By André B. Sobocinski, Historian, the Navy Bureau of Medicine and Surgery (BUMED)
“His music fits right into the genre of salon music – I can see why it was so successful in its day.” said Stephen Swanson, a freelance pianist and choir master based in St. Paul, Minn.
Swanson is referring to Dr. Thomas Van Dyke Wiesenthal, a naval physician who more than dabbled as a composer of popular song before his death 185 years ago.
Recently Swanson has plucked this obscure musical doctor from the proverbial dustbin and with the help of singers Casey Lankow and Kathlyn Larson has interpreted some of Wiesenthal’s most notable works—most of which have never been recorded.
The New Grove Dictionary of American Music credits Wiesenthal as an early American composer of folk music and one of the “first Americans to write in a simple, direct style.” Some of these pioneering works include: “Ingle-Side,” a Scotch ballad (1826); “A Hymn to the Evening Star” (1821) an adaptation of a poem by Lord Byron; “Laurette,” an Italian dance for pianoforte (1819); and “In a Far Distant Clime” (1819) with lyrics by the composer’s shipmate Capt. Robert T. Spence, USN (1785-1826).
Wiesenthal was a third-generation doctor born in Chestertown, Md., in 1790. His grandfather, Charles Frederick, had been a physician to Frederick the Great prior to immigrating to the United States and founding the Maryland Medical Society. Wiesenthal’s father Andrew was an anatomist and medical educator. With this pedigree it was no surprise that Thomas would also answer the call of medicine.
Following a medical apprenticeship, Wiesenthal served briefly as a surgeon-major with the 6th infantry, U.S. Army before transferring to the Navy. On December 10, 1814, Wiesenthal obtained a Navy commission as a surgeon’s mate.
Over the next fifteen years, he would serve aboard USS Java, Mediterranean Squadron (1815-1817); USS Independence (1817-1819); at the Marine Barracks, Charlestown, Mass. (1819-1821); aboard USS Alligator (1822-1823); at the Baltimore Naval Station (1823-1824; 1825-1826); aboard USS Hornet (1824-1825); and at Naval Hospital Norfolk, Va. (1826-1829). Along the way, he wrote some 40 songs ranging from hymns to instrumental dances to ornate ariettas.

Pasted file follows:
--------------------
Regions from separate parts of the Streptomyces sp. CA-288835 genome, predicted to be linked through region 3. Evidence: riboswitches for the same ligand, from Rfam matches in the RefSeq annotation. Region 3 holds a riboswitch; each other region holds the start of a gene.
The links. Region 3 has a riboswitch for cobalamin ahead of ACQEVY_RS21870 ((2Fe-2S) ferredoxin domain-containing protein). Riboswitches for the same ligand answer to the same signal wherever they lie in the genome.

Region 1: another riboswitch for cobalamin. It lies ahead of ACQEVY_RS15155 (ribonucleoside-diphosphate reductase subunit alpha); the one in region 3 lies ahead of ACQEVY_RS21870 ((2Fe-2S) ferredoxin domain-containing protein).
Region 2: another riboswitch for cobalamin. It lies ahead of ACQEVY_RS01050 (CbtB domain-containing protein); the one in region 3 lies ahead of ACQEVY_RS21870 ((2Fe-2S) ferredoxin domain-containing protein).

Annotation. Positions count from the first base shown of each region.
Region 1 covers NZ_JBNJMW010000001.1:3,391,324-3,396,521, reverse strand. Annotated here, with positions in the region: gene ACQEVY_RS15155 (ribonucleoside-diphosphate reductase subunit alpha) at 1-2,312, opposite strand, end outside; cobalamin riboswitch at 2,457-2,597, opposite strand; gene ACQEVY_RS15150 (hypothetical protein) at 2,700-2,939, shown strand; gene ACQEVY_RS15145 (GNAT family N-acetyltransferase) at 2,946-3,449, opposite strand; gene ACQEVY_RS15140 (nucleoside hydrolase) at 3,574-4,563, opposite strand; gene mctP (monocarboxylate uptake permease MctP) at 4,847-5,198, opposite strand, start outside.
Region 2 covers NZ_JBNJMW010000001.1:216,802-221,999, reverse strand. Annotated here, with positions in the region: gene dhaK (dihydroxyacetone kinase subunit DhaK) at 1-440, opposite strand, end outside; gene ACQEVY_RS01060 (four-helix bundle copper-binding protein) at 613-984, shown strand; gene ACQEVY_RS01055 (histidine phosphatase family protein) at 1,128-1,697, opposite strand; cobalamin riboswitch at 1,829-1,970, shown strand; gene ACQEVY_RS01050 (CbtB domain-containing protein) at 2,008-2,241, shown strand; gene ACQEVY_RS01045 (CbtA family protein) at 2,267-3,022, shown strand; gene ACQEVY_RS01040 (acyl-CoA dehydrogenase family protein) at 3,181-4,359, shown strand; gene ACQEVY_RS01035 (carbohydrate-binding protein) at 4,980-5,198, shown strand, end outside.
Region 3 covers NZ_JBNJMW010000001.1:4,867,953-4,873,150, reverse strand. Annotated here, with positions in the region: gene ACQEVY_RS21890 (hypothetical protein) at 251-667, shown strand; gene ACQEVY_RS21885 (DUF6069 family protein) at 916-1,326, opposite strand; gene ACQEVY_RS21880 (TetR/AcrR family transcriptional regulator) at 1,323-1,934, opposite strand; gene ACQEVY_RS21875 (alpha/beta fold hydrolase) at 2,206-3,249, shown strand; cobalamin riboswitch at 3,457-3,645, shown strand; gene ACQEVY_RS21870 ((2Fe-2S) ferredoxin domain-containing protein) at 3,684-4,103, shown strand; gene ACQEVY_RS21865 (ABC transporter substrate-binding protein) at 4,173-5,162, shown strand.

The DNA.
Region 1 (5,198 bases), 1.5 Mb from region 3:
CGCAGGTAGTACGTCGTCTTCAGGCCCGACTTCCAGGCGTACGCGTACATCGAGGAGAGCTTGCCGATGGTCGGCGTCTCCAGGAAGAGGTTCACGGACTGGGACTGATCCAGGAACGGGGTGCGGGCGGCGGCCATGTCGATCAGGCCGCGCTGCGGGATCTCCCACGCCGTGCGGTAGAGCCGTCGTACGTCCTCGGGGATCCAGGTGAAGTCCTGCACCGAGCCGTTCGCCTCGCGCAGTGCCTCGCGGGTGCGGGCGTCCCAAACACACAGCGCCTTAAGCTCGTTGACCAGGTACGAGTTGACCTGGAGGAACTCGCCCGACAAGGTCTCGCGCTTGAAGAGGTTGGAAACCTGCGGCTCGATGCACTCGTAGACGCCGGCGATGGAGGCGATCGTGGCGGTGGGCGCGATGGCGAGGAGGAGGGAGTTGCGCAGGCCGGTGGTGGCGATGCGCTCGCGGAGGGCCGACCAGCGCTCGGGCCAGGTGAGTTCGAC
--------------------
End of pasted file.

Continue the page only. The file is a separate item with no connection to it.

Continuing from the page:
Many of his compositions were published by Benjamin Carr and Gottlieb Graupner, each of whom were noted composers and proprietors of two of the largest music publishing houses in the United States. The published scores would have been equivalent to the vinyl records of their day and played by amateur musicians in American parlors as their friends and families gathered around. The music would have also earned Wiesenthal a supplemental income to a meager $30 a month income as a surgeon’s mate.
Swanson acknowledges that Wiesenthal’s compositions can be appreciated on multiple levels. “While the melodies and structure are very accessible to the popular audience that would have been his main market, he employs subtle harmonic features that respond to the nuances of text in a way that stretches the musical language of the time,” said Swanson. “It’s a little reminiscent of [Franz] Schubert’s art song in places.”
Sadly, neither Wiesenthal’s military nor his musical career would ever be fully realized. Plagued by ill-health including epilepsy and most likely long-term effects of malaria, and no longer able to serve at sea, Wiesenthal would resign his commission in 1829. Four years later—at the age of 43—he would die in Portsmouth, Va., leaving a wife and five children behind.
Gone, but hopefully not forgotten. At least thanks to Swanson, Wiesenthal has a chance of second act.
Links to Swanson’s recordings:
In a Far Distant Clime (1819)
Away! Away We Bound O’er the Deep (1831)